The terrible damage Wikileaks has done to American officials and American interests

A former Foreign Service Officer writes:

The Wikileaks release of State Department cables is a personal disaster for many of my former colleagues and worse for their contacts, some of whom now face danger, perhaps even death.

LA replies:

Could you expand on this?

The former FSO replies:

Political officers (that is to say, Foreign Service Officers whose duties involve reporting about the host country to Washington, as opposed to other kinds of FSOs, like consular officers, who handle visas, or management officers, who handle personnel and budgets, etc.) function rather like investigative reporters. We cultivate sources in order to get information we need and Washington wants. Sometimes these are purely one time things: some staff member of some minister is p****d and so lets us know something that the Minister wouldn’t want to get out. Most of the time, though, these are personal relationships that are built over the years we are at post.

So—and this is purely hypothetical—let’s say that I’m a political officer in Dubai, which has a large Iranian ex-pat community. And let’s say that Ahmed, a prominent businessman with interests in Iran and in the U.S. is a contact of mine. Let’s say that while he publicly mouths the party line, he in reality harbors a deep hatred of the theocracy in power and wants Iran to move more back to the way it was under the Shah. So, in order to enhance his reputation with the U.S. and to ensure that he gets good treatment when he needs a visa, wants to send his kid to Harvard, etc., but also because he hates the Iranian regime, he reports to me regularly and what the business community is really saying and thinking in Tehran.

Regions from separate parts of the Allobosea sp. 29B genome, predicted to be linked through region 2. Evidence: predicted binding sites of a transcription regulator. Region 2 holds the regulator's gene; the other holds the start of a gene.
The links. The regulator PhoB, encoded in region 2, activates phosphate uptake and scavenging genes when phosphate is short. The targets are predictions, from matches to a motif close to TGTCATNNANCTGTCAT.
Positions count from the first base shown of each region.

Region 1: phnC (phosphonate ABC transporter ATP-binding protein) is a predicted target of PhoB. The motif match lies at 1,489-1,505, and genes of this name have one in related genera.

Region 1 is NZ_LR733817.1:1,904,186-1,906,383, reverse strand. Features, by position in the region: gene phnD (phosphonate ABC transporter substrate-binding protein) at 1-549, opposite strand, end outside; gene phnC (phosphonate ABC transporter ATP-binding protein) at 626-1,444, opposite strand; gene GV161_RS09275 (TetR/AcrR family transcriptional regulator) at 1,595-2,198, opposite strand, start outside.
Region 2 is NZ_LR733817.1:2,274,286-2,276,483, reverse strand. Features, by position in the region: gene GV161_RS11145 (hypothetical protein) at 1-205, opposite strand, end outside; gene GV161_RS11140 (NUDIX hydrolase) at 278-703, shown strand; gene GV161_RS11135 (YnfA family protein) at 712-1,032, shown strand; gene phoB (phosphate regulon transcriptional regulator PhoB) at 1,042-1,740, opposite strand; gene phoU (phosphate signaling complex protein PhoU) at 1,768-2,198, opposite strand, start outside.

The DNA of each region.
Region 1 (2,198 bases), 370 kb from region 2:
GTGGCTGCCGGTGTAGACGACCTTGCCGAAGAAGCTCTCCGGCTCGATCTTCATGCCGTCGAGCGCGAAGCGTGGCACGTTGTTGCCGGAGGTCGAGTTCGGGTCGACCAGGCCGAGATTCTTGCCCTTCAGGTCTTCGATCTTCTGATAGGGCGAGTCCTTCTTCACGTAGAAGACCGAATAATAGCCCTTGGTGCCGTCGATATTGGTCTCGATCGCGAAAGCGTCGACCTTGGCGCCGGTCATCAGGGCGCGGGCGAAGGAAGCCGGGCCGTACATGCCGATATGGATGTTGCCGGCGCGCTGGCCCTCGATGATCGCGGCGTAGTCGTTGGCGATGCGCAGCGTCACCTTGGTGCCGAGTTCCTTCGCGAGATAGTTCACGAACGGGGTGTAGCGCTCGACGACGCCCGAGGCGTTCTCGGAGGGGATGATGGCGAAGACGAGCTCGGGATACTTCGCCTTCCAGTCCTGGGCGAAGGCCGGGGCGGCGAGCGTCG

So, let’s say I have something in a cable that looks like this:

” … Ahmed further confirmed that his contacts in the gold exchange guild, most notably guild president Ashif Mashood, have already begun to under-report gold transactions to the Iranian authorities, in violation of capital control laws, and are shipping the skimmed gold to Dubai, where it is being quietly invested outside Iran … ”

If that gets out, Ashif is a LOT of trouble. And if it gets out when Ahmed happens to be in Tehran on business, he very well may end up in jail as an American spy.

Now, this is purely a hypothetical, but we are dealing with issues like this in tens of nations, involving thousands of contacts, some of whom may be targeted by governments or parties to civil conflict or drug gangs, etc., if it was known that they were supplying the U.S. with sensitive information.

Posted by Lawrence Auster at January 05, 2011 10:50 AM | Send

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